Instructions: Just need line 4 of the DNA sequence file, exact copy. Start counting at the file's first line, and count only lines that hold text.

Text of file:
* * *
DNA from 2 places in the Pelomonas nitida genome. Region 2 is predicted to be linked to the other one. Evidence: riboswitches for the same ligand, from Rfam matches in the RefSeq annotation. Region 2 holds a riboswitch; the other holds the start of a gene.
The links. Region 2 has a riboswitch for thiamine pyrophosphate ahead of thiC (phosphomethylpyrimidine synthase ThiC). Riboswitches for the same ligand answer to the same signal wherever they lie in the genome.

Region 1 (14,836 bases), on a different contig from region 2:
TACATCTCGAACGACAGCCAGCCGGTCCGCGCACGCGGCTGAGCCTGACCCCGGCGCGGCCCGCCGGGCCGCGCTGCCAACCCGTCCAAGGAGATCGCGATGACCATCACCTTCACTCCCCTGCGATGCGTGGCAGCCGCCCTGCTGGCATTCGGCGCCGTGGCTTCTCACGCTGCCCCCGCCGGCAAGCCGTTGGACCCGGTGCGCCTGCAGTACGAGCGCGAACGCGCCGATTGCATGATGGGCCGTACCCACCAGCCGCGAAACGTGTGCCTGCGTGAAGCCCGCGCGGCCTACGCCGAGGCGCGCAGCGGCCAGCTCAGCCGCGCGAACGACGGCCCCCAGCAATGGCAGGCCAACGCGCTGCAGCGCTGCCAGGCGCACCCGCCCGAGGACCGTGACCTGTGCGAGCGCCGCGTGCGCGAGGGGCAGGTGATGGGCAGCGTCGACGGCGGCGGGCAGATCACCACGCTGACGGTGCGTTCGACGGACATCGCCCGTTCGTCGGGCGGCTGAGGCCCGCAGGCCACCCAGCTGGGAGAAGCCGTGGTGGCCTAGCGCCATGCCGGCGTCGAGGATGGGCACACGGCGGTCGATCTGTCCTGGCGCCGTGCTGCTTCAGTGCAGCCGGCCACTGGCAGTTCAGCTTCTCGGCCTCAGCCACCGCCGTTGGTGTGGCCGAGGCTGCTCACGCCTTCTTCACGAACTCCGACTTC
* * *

TACATCTCGAACGACAGCCAGCCGGTCCGCGCACGCGGCTGAGCCTGACCCCGGCGCGGCCCGCCGGGCCGCGCTGCCAACCCGTCCAAGGAGATCGCGATGACCATCACCTTCACTCCCCTGCGATGCGTGGCAGCCGCCCTGCTGGCATTCGGCGCCGTGGCTTCTCACGCTGCCCCCGCCGGCAAGCCGTTGGACCCGGTGCGCCTGCAGTACGAGCGCGAACGCGCCGATTGCATGATGGGCCGTACCCACCAGCCGCGAAACGTGTGCCTGCGTGAAGCCCGCGCGGCCTACGCCGAGGCGCGCAGCGGCCAGCTCAGCCGCGCGAACGACGGCCCCCAGCAATGGCAGGCCAACGCGCTGCAGCGCTGCCAGGCGCACCCGCCCGAGGACCGTGACCTGTGCGAGCGCCGCGTGCGCGAGGGGCAGGTGATGGGCAGCGTCGACGGCGGCGGGCAGATCACCACGCTGACGGTGCGTTCGACGGACATCGCCCGTTCGTCGGGCGGCTGAGGCCCGCAGGCCACCCAGCTGGGAGAAGCCGTGGTGGCCTAGCGCCATGCCGGCGTCGAGGATGGGCACACGGCGGTCGATCTGTCCTGGCGCCGTGCTGCTTCAGTGCAGCCGGCCACTGGCAGTTCAGCTTCTCGGCCTCAGCCACCGCCGTTGGTGTGGCCGAGGCTGCTCACGCCTTCTTCACGAACTCCGACTTC